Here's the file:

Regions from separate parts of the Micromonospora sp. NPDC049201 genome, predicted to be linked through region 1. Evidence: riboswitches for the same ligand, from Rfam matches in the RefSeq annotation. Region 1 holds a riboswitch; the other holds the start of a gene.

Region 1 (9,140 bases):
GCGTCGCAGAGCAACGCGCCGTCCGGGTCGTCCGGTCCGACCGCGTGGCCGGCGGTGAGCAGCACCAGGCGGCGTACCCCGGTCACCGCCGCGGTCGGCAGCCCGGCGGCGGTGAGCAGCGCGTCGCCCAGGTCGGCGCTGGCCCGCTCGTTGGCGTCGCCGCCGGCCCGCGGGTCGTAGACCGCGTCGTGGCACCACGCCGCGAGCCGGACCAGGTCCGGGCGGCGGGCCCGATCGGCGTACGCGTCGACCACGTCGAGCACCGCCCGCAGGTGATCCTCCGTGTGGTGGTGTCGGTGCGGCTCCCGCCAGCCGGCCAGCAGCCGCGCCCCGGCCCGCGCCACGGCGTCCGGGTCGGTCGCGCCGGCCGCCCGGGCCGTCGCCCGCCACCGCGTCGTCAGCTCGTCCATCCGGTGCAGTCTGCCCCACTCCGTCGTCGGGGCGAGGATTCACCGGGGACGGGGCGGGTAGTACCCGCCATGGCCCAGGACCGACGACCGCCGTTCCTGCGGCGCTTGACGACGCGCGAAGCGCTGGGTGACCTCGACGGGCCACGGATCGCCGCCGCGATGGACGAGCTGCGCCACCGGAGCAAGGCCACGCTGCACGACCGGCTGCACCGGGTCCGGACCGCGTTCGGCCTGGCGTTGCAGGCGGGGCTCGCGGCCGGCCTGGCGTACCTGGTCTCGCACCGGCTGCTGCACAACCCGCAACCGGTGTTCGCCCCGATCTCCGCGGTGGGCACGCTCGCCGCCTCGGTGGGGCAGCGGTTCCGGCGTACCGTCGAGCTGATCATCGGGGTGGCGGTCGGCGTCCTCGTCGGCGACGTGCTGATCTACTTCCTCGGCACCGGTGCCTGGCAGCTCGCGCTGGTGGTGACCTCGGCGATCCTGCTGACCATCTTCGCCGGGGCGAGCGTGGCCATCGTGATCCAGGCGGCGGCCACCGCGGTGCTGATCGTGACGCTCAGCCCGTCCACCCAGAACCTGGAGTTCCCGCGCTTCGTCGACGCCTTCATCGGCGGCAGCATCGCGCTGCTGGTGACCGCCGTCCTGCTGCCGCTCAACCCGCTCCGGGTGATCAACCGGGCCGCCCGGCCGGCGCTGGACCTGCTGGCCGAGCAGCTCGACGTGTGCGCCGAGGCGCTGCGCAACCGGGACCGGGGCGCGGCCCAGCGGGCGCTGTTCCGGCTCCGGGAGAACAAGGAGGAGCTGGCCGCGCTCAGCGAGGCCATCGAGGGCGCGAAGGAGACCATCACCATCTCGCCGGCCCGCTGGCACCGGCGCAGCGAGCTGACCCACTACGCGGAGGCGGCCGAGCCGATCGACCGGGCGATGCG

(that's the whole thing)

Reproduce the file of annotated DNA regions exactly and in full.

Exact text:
Regions from separate parts of the Micromonospora sp. NPDC049201 genome, predicted to be linked through region 1. Evidence: riboswitches for the same ligand, from Rfam matches in the RefSeq annotation. Region 1 holds a riboswitch; the other holds the start of a gene.

Region 1 (9,140 bases):
GCGTCGCAGAGCAACGCGCCGTCCGGGTCGTCCGGTCCGACCGCGTGGCCGGCGGTGAGCAGCACCAGGCGGCGTACCCCGGTCACCGCCGCGGTCGGCAGCCCGGCGGCGGTGAGCAGCGCGTCGCCCAGGTCGGCGCTGGCCCGCTCGTTGGCGTCGCCGCCGGCCCGCGGGTCGTAGACCGCGTCGTGGCACCACGCCGCGAGCCGGACCAGGTCCGGGCGGCGGGCCCGATCGGCGTACGCGTCGACCACGTCGAGCACCGCCCGCAGGTGATCCTCCGTGTGGTGGTGTCGGTGCGGCTCCCGCCAGCCGGCCAGCAGCCGCGCCCCGGCCCGCGCCACGGCGTCCGGGTCGGTCGCGCCGGCCGCCCGGGCCGTCGCCCGCCACCGCGTCGTCAGCTCGTCCATCCGGTGCAGTCTGCCCCACTCCGTCGTCGGGGCGAGGATTCACCGGGGACGGGGCGGGTAGTACCCGCCATGGCCCAGGACCGACGACCGCCGTTCCTGCGGCGCTTGACGACGCGCGAAGCGCTGGGTGACCTCGACGGGCCACGGATCGCCGCCGCGATGGACGAGCTGCGCCACCGGAGCAAGGCCACGCTGCACGACCGGCTGCACCGGGTCCGGACCGCGTTCGGCCTGGCGTTGCAGGCGGGGCTCGCGGCCGGCCTGGCGTACCTGGTCTCGCACCGGCTGCTGCACAACCCGCAACCGGTGTTCGCCCCGATCTCCGCGGTGGGCACGCTCGCCGCCTCGGTGGGGCAGCGGTTCCGGCGTACCGTCGAGCTGATCATCGGGGTGGCGGTCGGCGTCCTCGTCGGCGACGTGCTGATCTACTTCCTCGGCACCGGTGCCTGGCAGCTCGCGCTGGTGGTGACCTCGGCGATCCTGCTGACCATCTTCGCCGGGGCGAGCGTGGCCATCGTGATCCAGGCGGCGGCCACCGCGGTGCTGATCGTGACGCTCAGCCCGTCCACCCAGAACCTGGAGTTCCCGCGCTTCGTCGACGCCTTCATCGGCGGCAGCATCGCGCTGCTGGTGACCGCCGTCCTGCTGCCGCTCAACCCGCTCCGGGTGATCAACCGGGCCGCCCGGCCGGCGCTGGACCTGCTGGCCGAGCAGCTCGACGTGTGCGCCGAGGCGCTGCGCAACCGGGACCGGGGCGCGGCCCAGCGGGCGCTGTTCCGGCTCCGGGAGAACAAGGAGGAGCTGGCCGCGCTCAGCGAGGCCATCGAGGGCGCGAAGGAGACCATCACCATCTCGCCGGCCCGCTGGCACCGGCGCAGCGAGCTGACCCACTACGCGGAGGCGGCCGAGCCGATCGACCGGGCGATGCG